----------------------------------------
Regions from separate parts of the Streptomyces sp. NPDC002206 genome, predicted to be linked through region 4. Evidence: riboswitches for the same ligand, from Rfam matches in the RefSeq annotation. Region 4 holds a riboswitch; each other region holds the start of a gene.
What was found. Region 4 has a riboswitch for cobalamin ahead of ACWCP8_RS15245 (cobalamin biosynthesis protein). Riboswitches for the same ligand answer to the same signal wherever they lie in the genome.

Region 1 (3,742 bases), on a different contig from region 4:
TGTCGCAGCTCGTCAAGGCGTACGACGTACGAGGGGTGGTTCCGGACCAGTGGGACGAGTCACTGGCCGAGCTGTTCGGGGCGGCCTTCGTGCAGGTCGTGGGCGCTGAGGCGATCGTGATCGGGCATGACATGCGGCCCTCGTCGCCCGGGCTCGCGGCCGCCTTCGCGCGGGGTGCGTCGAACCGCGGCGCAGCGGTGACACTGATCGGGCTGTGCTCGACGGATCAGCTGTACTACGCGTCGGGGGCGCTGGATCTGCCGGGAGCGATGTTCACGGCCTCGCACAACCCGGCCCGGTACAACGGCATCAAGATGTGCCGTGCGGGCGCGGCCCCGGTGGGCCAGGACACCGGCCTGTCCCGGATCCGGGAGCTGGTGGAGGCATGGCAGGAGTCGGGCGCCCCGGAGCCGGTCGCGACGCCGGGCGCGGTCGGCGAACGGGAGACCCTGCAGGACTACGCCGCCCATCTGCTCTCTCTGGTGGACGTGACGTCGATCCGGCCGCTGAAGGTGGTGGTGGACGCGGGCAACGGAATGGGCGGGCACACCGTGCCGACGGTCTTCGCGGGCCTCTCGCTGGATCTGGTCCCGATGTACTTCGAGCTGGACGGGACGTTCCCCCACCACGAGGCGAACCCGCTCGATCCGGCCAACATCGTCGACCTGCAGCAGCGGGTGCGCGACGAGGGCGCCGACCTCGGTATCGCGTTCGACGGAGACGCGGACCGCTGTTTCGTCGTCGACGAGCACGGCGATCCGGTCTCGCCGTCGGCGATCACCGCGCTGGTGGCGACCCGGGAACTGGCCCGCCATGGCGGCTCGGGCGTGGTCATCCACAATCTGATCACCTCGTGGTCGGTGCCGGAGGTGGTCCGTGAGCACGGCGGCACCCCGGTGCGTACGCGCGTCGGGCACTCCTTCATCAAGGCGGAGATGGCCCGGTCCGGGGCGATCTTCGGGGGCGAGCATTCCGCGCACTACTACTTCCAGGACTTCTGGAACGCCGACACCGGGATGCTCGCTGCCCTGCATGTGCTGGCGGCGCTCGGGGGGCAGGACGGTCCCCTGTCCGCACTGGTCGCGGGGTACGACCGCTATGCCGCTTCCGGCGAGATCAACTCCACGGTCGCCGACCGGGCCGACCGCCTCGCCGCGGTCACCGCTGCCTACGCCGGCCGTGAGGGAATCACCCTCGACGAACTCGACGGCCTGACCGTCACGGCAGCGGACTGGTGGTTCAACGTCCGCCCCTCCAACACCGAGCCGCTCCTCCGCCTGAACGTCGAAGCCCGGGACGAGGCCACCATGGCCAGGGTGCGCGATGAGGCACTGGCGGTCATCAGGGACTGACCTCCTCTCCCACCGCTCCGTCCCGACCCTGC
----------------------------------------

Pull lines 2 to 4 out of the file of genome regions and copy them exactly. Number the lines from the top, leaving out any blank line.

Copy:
What was found. Region 4 has a riboswitch for cobalamin ahead of ACWCP8_RS15245 (cobalamin biosynthesis protein). Riboswitches for the same ligand answer to the same signal wherever they lie in the genome.

Region 1 (3,742 bases), on a different contig from region 4:
TGTCGCAGCTCGTCAAGGCGTACGACGTACGAGGGGTGGTTCCGGACCAGTGGGACGAGTCACTGGCCGAGCTGTTCGGGGCGGCCTTCGTGCAGGTCGTGGGCGCTGAGGCGATCGTGATCGGGCATGACATGCGGCCCTCGTCGCCCGGGCTCGCGGCCGCCTTCGCGCGGGGTGCGTCGAACCGCGGCGCAGCGGTGACACTGATCGGGCTGTGCTCGACGGATCAGCTGTACTACGCGTCGGGGGCGCTGGATCTGCCGGGAGCGATGTTCACGGCCTCGCACAACCCGGCCCGGTACAACGGCATCAAGATGTGCCGTGCGGGCGCGGCCCCGGTGGGCCAGGACACCGGCCTGTCCCGGATCCGGGAGCTGGTGGAGGCATGGCAGGAGTCGGGCGCCCCGGAGCCGGTCGCGACGCCGGGCGCGGTCGGCGAACGGGAGACCCTGCAGGACTACGCCGCCCATCTGCTCTCTCTGGTGGACGTGACGTCGATCCGGCCGCTGAAGGTGGTGGTGGACGCGGGCAACGGAATGGGCGGGCACACCGTGCCGACGGTCTTCGCGGGCCTCTCGCTGGATCTGGTCCCGATGTACTTCGAGCTGGACGGGACGTTCCCCCACCACGAGGCGAACCCGCTCGATCCGGCCAACATCGTCGACCTGCAGCAGCGGGTGCGCGACGAGGGCGCCGACCTCGGTATCGCGTTCGACGGAGACGCGGACCGCTGTTTCGTCGTCGACGAGCACGGCGATCCGGTCTCGCCGTCGGCGATCACCGCGCTGGTGGCGACCCGGGAACTGGCCCGCCATGGCGGCTCGGGCGTGGTCATCCACAATCTGATCACCTCGTGGTCGGTGCCGGAGGTGGTCCGTGAGCACGGCGGCACCCCGGTGCGTACGCGCGTCGGGCACTCCTTCATCAAGGCGGAGATGGCCCGGTCCGGGGCGATCTTCGGGGGCGAGCATTCCGCGCACTACTACTTCCAGGACTTCTGGAACGCCGACACCGGGATGCTCGCTGCCCTGCATGTGCTGGCGGCGCTCGGGGGGCAGGACGGTCCCCTGTCCGCACTGGTCGCGGGGTACGACCGCTATGCCGCTTCCGGCGAGATCAACTCCACGGTCGCCGACCGGGCCGACCGCCTCGCCGCGGTCACCGCTGCCTACGCCGGCCGTGAGGGAATCACCCTCGACGAACTCGACGGCCTGACCGTCACGGCAGCGGACTGGTGGTTCAACGTCCGCCCCTCCAACACCGAGCCGCTCCTCCGCCTGAACGTCGAAGCCCGGGACGAGGCCACCATGGCCAGGGTGCGCGATGAGGCACTGGCGGTCATCAGGGACTGACCTCCTCTCCCACCGCTCCGTCCCGACCCTGC